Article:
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EXCLUSIVE Refining roadside sobriety testing with TBPS, OPP and NAPS

Supervised volunteers consumed alcohol to help officers during a training course on recognizing signs of intoxication during roadside sobriety tests.

THUNDER BAY — Police officers are constantly participating in updated training and recertification courses to help them in various situations when attending calls. 

A recent training session from the Ontario Police College at Thunder Bay Police headquarters was held to re-educate officers on conducting roadside sobriety tests. 

This reporter had the unique opportunity to participate in and observe some training and examinations. 

The four-day course is specifically designed to help officers conduct roadside tests, such as walking in a straight line or balancing on one foot. 

To conduct these tests, officers need test subjects who volunteer to consume alcohol under a heavily supervised protocol. 

Upon arrival at headquarters, participants filled out necessary medical forms and took their first roadside breathalyzer test as a baseline before consuming any alcohol. 

All alcohol served is precisely measured by an educator with the college and tracked in a specific data program that details how much alcohol a person might be able to consume based on their height, weight and gender when compared to what is within the legal limit for breath and blood alcohol concentration (BAC).

Currently, in Ontario, an individual can face charges if their blood alcohol concentration is 0.08 per cent or more or if they are in the warn range (blood alcohol concentration between 0.05 and 0.079 per cent).

While participants drank their carefully measured beverages and enjoyed snacks, water and lunch, officers were in another training room going over the ins and outs of how to direct people who are suspected of being under the influence of alcohol when doing a roadside sobriety test.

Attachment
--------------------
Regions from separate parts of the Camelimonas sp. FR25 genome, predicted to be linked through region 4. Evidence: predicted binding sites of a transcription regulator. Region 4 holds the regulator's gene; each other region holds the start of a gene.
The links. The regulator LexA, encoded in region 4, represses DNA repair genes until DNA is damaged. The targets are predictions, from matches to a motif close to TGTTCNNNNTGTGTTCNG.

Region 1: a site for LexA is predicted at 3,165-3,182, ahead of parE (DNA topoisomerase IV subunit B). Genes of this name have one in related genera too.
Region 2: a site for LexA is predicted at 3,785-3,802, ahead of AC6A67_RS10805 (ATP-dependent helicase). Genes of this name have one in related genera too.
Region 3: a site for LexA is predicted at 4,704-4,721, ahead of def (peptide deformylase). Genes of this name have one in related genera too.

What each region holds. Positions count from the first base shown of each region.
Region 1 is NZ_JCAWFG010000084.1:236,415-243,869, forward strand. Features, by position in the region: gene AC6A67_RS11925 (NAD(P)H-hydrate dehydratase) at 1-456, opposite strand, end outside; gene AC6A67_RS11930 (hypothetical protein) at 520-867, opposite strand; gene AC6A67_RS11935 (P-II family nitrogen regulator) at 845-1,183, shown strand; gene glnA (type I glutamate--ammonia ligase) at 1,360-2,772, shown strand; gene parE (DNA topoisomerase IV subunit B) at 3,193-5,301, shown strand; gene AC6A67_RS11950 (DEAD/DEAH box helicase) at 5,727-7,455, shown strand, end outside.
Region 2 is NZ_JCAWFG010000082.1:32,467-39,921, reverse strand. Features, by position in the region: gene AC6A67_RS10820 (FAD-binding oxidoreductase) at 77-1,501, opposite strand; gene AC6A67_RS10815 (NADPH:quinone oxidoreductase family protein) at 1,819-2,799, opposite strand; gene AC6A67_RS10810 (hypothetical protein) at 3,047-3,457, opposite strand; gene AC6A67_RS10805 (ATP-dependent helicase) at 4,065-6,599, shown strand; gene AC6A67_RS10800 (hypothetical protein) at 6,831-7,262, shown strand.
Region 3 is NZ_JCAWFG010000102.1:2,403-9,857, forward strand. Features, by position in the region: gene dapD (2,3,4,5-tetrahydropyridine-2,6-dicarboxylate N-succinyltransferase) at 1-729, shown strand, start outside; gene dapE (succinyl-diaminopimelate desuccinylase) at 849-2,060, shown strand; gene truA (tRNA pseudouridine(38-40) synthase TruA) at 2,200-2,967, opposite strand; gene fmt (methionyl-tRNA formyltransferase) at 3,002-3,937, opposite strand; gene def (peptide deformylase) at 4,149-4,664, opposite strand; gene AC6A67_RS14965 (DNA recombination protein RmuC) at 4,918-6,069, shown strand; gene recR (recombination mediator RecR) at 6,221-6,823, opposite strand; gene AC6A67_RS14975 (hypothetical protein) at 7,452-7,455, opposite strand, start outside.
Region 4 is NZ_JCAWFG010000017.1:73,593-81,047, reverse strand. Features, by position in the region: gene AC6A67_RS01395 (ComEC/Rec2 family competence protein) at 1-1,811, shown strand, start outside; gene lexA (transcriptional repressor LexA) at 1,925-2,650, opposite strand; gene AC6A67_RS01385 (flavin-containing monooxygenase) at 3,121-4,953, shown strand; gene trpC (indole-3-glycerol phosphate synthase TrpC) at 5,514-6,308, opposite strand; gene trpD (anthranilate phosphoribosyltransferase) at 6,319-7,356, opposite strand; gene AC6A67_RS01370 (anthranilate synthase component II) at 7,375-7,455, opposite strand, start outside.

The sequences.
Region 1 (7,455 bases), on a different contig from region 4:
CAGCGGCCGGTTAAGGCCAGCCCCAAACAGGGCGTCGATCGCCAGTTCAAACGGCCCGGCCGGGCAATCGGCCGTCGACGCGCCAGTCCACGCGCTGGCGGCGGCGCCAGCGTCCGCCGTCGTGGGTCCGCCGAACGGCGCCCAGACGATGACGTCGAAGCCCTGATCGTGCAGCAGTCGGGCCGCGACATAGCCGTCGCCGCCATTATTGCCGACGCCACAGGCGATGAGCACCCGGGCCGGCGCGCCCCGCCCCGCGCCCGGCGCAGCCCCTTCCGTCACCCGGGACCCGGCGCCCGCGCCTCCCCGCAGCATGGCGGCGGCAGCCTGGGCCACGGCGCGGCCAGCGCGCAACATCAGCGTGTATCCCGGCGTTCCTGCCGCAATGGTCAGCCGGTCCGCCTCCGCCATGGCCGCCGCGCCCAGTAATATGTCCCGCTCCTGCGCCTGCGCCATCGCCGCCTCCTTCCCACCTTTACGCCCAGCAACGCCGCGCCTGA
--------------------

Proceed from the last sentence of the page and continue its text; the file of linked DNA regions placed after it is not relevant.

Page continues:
Over the course of a few hours, two more breathalyzers were administered and measured for the Ontario Police College datasheet and drinks were discontinued in the mid-afternoon before volunteers were ushered down the hall to help the training officers practice their skills. 

The 11 recertifying officers were from various OPP detachments around the region, the Nishnawbe-Aski Police Service, Thunder Bay Police, and local representatives from the Ministry of Transportation. 

It's important to note that participating officers have varied career lengths, and this training isn't just for rookies. Some officers in the course have only a few years on the job, while some have been working nearly 30 years.  

Greg Blundell, a sergeant with the police college, said officers definitely need to keep up with the training so the skills aren't lost over time. 

"It's important for everyone to have this training because our main goal is to get as many impaired drivers off the road as possible.